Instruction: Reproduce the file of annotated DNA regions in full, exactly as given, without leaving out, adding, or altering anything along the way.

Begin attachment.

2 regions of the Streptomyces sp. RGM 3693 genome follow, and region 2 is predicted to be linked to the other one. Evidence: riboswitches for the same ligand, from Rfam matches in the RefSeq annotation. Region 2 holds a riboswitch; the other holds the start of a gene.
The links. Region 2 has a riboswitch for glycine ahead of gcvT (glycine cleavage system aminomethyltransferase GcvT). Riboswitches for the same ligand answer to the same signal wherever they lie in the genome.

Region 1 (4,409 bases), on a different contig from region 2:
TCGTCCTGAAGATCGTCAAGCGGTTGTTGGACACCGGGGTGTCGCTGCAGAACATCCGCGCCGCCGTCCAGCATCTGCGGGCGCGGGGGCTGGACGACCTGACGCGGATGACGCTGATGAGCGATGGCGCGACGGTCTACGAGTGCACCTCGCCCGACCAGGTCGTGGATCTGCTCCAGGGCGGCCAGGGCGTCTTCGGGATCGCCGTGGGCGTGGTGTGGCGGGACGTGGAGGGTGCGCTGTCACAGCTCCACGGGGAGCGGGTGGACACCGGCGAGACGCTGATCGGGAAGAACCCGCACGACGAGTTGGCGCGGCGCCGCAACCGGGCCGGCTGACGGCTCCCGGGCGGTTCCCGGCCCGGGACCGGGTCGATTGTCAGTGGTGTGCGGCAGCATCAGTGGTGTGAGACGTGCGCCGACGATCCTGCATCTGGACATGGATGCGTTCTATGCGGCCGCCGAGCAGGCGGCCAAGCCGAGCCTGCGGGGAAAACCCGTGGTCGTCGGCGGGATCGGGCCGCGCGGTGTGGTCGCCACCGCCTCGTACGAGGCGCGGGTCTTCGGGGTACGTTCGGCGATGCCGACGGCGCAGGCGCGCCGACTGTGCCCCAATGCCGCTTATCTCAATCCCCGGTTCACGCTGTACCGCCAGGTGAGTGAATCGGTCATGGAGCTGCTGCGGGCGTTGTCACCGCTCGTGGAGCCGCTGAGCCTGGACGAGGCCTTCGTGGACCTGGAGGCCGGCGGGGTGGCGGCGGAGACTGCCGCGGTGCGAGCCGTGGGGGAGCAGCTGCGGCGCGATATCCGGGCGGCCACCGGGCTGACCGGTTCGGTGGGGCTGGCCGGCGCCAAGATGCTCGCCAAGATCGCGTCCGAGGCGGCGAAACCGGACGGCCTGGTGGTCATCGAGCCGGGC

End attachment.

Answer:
2 regions of the Streptomyces sp. RGM 3693 genome follow, and region 2 is predicted to be linked to the other one. Evidence: riboswitches for the same ligand, from Rfam matches in the RefSeq annotation. Region 2 holds a riboswitch; the other holds the start of a gene.
The links. Region 2 has a riboswitch for glycine ahead of gcvT (glycine cleavage system aminomethyltransferase GcvT). Riboswitches for the same ligand answer to the same signal wherever they lie in the genome.

Region 1 (4,409 bases), on a different contig from region 2:
TCGTCCTGAAGATCGTCAAGCGGTTGTTGGACACCGGGGTGTCGCTGCAGAACATCCGCGCCGCCGTCCAGCATCTGCGGGCGCGGGGGCTGGACGACCTGACGCGGATGACGCTGATGAGCGATGGCGCGACGGTCTACGAGTGCACCTCGCCCGACCAGGTCGTGGATCTGCTCCAGGGCGGCCAGGGCGTCTTCGGGATCGCCGTGGGCGTGGTGTGGCGGGACGTGGAGGGTGCGCTGTCACAGCTCCACGGGGAGCGGGTGGACACCGGCGAGACGCTGATCGGGAAGAACCCGCACGACGAGTTGGCGCGGCGCCGCAACCGGGCCGGCTGACGGCTCCCGGGCGGTTCCCGGCCCGGGACCGGGTCGATTGTCAGTGGTGTGCGGCAGCATCAGTGGTGTGAGACGTGCGCCGACGATCCTGCATCTGGACATGGATGCGTTCTATGCGGCCGCCGAGCAGGCGGCCAAGCCGAGCCTGCGGGGAAAACCCGTGGTCGTCGGCGGGATCGGGCCGCGCGGTGTGGTCGCCACCGCCTCGTACGAGGCGCGGGTCTTCGGGGTACGTTCGGCGATGCCGACGGCGCAGGCGCGCCGACTGTGCCCCAATGCCGCTTATCTCAATCCCCGGTTCACGCTGTACCGCCAGGTGAGTGAATCGGTCATGGAGCTGCTGCGGGCGTTGTCACCGCTCGTGGAGCCGCTGAGCCTGGACGAGGCCTTCGTGGACCTGGAGGCCGGCGGGGTGGCGGCGGAGACTGCCGCGGTGCGAGCCGTGGGGGAGCAGCTGCGGCGCGATATCCGGGCGGCCACCGGGCTGACCGGTTCGGTGGGGCTGGCCGGCGCCAAGATGCTCGCCAAGATCGCGTCCGAGGCGGCGAAACCGGACGGCCTGGTGGTCATCGAGCCGGGC